A woman’s regular period (menstruation) can be troublesome but reflects a body that is functioning properly.
“A regular or normal period occurs 21-35 days apart with a flow lasting up to 7 days, requiring a change in pad or tampon no more than once a hour*,” says McLeod Gynecologist Joycelyn Schindler, MD. “Several types of irregular periods can disrupt a woman’s life – inconsistent periods, heavy bleeding, missed menstruation. Common causes are cancer or cancer treatment, premature ovarian failure or hormone-based treatments. But the list includes many other causes.”
Muscle tissues growing into the wall of the uterus are mostly noncancerous but can cause heavy bleeding, extreme enough to cause anemia. Fibroids range in size from an apple seed to a grapefruit and trigger pain in the lower back, legs and pelvis.
When bits of the uterine lining grow outside the uterus, the condition is called endometriosis. These stray cells could end up elsewhere, such as the ovaries or bowel, causing problems with a women’s period as well as cramping, pain or even infertility. With endometriosis, bitter cramps accompany heavy bleeding during periods and between periods, as well as causing prolonged periods.
Polycystic Ovary Syndrome affects about 10% of women aged 15 to 44, causing multiple ovarian cysts and hormonal imbalances, which can lead to irregular periods. Women with PCOS have too much male hormone (androgen) in their system, which hinders normal menstrual cycles.
Everyone feels stress at one time or another. When a woman experiences intense stress, her body floods with cortisol hormone. A cortisol excess restricts the body’s ability to generate the hormones needed for regular periods. The result is periods too frequently or missed periods due to abnormal ovulation.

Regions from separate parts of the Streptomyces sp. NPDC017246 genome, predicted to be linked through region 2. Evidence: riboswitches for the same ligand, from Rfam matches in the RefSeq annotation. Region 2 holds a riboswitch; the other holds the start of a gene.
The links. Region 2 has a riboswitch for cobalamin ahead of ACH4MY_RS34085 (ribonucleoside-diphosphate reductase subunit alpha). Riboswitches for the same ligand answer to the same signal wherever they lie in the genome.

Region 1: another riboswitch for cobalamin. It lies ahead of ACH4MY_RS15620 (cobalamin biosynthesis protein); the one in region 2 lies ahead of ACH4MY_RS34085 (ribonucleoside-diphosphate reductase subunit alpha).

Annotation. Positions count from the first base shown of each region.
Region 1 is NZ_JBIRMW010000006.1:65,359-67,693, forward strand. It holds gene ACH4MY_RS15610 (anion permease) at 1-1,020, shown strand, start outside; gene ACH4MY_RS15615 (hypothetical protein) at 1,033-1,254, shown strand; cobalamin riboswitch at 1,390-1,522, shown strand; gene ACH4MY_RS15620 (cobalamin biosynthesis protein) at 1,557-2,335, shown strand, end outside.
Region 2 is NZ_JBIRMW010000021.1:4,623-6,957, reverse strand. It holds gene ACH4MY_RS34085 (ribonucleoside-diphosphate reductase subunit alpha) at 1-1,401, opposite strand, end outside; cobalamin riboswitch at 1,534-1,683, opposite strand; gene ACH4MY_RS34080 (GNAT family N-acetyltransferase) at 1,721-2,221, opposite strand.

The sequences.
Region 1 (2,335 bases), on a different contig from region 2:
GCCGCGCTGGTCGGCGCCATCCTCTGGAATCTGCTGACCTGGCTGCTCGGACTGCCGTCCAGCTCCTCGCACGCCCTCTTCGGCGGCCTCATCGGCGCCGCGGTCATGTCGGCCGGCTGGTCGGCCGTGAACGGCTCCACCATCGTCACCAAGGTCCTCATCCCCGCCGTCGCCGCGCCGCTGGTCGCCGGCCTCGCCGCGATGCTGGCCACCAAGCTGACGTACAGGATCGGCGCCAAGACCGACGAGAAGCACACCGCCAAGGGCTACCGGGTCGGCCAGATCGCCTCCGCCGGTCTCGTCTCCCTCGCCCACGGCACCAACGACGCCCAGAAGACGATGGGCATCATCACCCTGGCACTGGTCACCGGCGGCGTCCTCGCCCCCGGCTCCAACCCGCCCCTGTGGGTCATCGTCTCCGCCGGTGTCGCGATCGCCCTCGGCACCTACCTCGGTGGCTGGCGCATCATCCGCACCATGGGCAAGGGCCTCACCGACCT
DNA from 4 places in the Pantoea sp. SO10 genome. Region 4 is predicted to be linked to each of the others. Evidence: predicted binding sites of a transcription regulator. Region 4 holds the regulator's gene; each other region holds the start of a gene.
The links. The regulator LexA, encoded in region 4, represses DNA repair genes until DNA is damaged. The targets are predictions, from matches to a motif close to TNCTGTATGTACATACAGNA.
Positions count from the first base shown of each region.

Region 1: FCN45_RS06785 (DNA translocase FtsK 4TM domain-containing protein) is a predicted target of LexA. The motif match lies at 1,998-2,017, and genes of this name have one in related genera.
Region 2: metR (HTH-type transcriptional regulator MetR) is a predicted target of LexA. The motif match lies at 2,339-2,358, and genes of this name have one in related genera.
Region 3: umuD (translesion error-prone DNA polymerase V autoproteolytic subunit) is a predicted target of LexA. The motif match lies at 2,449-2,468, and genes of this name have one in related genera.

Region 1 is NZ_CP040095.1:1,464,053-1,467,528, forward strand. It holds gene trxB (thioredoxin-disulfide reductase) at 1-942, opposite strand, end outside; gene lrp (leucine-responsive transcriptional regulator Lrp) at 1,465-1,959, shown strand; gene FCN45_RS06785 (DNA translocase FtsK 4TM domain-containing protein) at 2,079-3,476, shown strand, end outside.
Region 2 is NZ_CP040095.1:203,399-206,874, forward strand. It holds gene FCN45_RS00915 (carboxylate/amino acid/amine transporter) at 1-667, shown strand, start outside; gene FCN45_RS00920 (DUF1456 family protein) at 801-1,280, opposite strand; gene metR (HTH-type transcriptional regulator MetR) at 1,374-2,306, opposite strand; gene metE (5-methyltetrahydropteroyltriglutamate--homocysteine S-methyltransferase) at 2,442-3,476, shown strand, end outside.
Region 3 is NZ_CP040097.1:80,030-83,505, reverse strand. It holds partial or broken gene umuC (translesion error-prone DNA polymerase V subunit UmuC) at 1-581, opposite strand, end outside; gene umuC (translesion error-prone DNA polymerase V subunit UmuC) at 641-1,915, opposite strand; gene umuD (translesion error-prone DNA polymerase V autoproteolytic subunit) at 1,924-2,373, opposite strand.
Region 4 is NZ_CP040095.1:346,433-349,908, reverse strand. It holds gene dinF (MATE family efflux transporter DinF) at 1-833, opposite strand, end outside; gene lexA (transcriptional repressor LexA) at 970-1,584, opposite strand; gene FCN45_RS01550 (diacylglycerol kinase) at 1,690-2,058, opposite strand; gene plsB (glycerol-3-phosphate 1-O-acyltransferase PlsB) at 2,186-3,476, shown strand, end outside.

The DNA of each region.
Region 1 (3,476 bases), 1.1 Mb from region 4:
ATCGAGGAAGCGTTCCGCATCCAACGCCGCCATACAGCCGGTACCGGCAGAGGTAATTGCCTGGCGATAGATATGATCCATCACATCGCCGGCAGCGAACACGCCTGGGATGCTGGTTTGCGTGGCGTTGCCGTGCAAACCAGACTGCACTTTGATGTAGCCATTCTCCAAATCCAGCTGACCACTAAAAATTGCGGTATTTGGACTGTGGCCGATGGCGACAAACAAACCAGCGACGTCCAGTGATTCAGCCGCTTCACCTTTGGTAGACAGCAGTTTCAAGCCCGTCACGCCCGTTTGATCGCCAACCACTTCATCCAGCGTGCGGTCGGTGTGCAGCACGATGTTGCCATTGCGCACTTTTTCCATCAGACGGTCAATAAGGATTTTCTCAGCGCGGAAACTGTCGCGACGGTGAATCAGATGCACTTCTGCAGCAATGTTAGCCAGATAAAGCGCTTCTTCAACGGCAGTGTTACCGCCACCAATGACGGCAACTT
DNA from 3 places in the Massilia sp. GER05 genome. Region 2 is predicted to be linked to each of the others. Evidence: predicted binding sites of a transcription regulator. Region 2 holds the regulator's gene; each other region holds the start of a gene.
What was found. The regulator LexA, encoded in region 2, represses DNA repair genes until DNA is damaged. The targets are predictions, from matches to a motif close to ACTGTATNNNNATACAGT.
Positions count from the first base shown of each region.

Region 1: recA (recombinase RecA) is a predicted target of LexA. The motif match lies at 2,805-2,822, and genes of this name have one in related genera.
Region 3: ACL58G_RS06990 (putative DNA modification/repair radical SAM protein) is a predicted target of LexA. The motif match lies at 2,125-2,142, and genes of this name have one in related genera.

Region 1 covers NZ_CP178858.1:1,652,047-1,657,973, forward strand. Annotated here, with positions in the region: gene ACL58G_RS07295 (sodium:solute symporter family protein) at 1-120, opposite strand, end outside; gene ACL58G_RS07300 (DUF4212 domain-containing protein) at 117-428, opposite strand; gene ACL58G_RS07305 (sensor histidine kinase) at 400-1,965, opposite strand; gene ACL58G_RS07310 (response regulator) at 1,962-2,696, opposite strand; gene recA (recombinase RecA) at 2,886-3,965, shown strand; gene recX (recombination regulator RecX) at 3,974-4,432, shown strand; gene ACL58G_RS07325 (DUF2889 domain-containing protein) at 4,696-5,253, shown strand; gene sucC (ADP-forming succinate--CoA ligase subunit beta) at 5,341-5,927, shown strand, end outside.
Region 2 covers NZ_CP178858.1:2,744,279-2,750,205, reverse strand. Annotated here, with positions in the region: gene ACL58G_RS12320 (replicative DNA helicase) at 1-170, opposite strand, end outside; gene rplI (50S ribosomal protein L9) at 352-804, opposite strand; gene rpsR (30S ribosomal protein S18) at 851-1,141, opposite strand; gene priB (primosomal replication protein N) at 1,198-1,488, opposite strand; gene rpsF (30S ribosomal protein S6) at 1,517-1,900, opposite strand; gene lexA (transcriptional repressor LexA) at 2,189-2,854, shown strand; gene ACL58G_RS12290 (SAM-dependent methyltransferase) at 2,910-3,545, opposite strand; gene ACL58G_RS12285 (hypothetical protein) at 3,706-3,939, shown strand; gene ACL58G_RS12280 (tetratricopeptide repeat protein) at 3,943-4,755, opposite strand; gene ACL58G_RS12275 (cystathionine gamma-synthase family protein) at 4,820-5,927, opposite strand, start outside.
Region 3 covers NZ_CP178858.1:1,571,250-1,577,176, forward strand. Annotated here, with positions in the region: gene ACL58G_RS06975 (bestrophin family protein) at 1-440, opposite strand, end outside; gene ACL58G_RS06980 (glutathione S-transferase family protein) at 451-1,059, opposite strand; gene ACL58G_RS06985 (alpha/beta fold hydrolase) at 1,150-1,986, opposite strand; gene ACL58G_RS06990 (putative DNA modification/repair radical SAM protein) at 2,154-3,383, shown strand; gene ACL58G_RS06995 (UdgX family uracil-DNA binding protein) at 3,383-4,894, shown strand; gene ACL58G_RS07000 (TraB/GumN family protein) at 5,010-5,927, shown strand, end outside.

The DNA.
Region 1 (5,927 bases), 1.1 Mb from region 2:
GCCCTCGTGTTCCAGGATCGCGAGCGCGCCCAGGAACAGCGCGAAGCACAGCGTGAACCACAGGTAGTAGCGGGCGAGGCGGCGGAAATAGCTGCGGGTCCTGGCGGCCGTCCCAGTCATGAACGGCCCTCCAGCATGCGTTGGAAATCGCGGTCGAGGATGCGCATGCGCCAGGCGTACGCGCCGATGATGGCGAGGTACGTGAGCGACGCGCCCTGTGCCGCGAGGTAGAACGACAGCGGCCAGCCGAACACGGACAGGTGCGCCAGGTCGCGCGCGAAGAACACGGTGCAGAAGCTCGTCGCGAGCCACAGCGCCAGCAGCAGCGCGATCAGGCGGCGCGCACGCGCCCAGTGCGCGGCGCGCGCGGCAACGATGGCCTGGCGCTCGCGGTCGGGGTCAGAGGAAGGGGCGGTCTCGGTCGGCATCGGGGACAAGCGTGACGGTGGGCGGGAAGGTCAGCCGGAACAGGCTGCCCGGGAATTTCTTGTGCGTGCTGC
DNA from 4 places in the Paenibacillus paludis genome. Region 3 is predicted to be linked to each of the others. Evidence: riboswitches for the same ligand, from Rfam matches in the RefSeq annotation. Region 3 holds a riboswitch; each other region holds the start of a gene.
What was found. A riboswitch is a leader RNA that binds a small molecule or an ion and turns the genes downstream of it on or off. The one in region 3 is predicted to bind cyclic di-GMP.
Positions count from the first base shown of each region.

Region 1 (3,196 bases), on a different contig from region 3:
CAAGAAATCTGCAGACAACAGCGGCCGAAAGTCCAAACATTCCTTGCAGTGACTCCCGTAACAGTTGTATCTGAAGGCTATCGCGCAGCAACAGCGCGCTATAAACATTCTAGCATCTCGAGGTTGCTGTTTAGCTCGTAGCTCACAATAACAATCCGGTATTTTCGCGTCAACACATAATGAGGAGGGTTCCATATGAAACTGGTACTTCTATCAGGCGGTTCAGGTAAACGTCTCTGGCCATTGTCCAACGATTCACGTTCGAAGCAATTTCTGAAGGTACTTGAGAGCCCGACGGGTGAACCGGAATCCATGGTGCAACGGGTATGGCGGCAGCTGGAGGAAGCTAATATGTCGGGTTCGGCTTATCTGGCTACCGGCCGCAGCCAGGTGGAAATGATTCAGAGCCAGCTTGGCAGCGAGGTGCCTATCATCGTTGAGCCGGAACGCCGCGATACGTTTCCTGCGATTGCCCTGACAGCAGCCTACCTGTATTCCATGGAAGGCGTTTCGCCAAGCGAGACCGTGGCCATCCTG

A 2015 study found that 44% of women with menstrual irregularities also suffered from thyroid disorders. In addition to helping stimulate your ovaries, thyroid hormones help control your appetite and energy. An underactive thyroid (hypothyroidism) causes heavier, longer periods, increased cramps, fatigue and weight gain. An overactive thyroid (hyperthyroidism) creates shorter periods along with sudden weight loss, anxiety and heart palpitations.
Obesity impacts hormone and insulin levels, causing irregular periods. Yo-yo dieting and eating disorders, such as bulimia or anorexia nervosa, that leave a person with a Body Mass Index of less than 18.5 has the potential of creating hormonal havoc.
Everyone needs moderate exercise to stay healthy and control our weight. However, too much exercise as experienced by long-distance runners or ballet dancers might cause a woman to stop having periods at all (amenorrhea).
ACTIONS YOU CAN TAKE
If you’re experiencing excessive or too little bleeding during your period or if you’re experiencing too many or too few periods, talk with your OB/GYN. As you can see from this list, there are many potential causes of irregular periods and your menstruation many not be the only effect of these problems.
Sources include: McLeod Health, US Department of Health & Human Services, Prevention, Medical News Today, National Institutes of Health, American College of Obstetrics & Gynecology